The editor had been regularly reaching out to me with commissions but since our email exchange, there's only been silence. In some ways I don't mind losing the work - the articles required loads of interviews and work, and it was not terribly well paying, but I feel a bit like Elizabeth Bennett in Pride and Prejudice when she says: "I can't bear to think that [he] is alive in the world and thinking ill of me." I know it's not that bad (or dramatic), but it does unsettle me that after months of working really well with this editor (and often delivering articles on very short notice), the professional relationship is over.

It goes to show just how quickly things can shift when you're freelancing. And just how important relationships are in this business. And perhaps, even, how fickle some relationships can be.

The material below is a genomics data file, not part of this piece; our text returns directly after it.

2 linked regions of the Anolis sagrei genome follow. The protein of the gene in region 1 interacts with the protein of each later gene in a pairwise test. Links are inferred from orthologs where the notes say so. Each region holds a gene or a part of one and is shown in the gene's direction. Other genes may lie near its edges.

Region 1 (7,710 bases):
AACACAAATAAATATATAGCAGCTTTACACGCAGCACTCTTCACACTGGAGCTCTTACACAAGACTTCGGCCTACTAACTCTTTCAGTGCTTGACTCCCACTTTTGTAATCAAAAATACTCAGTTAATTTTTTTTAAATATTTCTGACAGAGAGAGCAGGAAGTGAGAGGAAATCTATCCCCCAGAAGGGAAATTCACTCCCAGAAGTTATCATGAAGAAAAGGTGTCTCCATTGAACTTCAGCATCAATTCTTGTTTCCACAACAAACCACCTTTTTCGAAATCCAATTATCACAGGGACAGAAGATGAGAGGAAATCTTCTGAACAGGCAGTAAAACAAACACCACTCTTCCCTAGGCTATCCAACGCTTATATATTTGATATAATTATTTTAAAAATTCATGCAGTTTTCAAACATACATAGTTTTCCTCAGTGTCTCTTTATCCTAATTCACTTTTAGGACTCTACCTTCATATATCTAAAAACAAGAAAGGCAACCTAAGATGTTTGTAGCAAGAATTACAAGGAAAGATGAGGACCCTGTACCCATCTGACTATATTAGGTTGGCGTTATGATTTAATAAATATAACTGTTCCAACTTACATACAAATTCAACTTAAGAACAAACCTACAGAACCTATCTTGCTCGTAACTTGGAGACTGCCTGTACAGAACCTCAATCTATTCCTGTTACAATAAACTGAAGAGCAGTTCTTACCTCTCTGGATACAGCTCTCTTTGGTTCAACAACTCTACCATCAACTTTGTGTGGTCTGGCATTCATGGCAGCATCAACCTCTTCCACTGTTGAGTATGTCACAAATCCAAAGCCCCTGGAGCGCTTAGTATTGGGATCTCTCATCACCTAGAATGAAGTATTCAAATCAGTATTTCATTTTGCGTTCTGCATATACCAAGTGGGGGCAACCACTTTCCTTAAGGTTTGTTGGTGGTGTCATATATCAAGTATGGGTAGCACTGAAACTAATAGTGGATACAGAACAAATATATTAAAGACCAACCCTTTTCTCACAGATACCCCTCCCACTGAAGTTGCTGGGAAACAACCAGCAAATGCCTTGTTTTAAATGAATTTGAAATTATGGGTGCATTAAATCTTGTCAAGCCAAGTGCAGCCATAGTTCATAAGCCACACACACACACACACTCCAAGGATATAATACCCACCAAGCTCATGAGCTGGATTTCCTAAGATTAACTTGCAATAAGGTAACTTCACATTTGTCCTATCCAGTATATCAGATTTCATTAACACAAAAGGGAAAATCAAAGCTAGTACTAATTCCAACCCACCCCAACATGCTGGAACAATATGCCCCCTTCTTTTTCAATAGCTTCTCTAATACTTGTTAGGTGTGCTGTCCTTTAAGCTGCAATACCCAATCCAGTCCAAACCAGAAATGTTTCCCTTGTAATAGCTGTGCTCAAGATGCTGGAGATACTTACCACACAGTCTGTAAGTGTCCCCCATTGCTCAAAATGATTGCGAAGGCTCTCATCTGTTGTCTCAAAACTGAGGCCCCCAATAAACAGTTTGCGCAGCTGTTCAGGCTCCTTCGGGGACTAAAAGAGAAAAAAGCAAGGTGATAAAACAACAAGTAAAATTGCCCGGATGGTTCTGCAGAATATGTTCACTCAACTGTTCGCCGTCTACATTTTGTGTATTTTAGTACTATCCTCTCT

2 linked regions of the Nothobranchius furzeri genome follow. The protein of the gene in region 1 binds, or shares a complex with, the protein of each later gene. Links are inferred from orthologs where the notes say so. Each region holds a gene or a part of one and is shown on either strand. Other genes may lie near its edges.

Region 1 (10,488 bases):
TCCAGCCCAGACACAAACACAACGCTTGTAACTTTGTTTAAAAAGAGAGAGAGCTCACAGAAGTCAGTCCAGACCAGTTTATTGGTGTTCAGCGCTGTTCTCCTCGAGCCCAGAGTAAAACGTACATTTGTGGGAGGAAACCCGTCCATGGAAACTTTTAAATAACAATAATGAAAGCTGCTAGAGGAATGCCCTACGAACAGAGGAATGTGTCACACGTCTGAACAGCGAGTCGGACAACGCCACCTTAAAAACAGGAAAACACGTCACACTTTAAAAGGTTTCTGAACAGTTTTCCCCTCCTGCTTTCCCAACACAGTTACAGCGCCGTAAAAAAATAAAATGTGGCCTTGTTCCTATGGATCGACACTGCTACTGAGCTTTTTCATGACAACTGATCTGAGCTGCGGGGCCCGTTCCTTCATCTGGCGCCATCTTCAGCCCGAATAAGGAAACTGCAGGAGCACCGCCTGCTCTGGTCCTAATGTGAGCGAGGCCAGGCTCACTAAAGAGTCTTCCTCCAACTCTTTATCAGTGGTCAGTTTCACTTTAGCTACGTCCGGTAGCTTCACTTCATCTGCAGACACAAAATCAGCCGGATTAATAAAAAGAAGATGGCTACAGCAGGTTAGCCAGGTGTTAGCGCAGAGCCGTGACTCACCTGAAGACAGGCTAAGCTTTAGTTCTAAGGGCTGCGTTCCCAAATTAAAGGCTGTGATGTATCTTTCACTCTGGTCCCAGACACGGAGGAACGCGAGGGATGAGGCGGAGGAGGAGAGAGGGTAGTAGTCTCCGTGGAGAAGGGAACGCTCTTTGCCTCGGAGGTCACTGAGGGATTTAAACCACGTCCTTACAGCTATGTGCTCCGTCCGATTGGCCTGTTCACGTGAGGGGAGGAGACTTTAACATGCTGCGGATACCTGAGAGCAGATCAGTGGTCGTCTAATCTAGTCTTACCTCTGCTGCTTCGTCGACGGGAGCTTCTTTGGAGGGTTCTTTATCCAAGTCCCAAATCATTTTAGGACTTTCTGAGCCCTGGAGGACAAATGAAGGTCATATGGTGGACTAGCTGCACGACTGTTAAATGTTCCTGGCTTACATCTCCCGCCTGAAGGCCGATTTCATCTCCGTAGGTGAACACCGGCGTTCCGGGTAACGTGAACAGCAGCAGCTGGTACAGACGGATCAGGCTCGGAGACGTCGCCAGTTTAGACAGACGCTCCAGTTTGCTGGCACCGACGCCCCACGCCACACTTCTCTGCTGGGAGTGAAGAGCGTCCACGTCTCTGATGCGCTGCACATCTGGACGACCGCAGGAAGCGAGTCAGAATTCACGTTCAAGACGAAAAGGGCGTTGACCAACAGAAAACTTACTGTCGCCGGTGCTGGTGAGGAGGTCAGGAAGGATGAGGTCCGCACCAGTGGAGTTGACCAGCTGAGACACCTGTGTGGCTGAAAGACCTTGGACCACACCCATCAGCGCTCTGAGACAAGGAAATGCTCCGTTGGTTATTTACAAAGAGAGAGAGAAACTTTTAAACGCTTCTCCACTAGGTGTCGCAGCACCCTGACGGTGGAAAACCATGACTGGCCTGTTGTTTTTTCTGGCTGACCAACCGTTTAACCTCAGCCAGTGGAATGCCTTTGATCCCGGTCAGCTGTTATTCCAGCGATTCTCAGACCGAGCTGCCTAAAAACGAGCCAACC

I was also planning on running a workshop in July about freelance writing at my co-working space but that got cancelled because I only had a couple of enrolments. There were five or six workshops planned over a month or so, and the majority were cancelled due to lack of numbers. I wonder if that's because the topics weren't of interest, whether it's not a great time of year, or whether people prefer online learning. 

I don't know if this is a lowlight, but I reached out to two editors who regularly commission me to let them know that I wasn't available to work in August because I'll be travelling so much. A large proportion of my work (and income) has come through them in the past few months, so it was a bit scary saying that I wasn't available for a full month.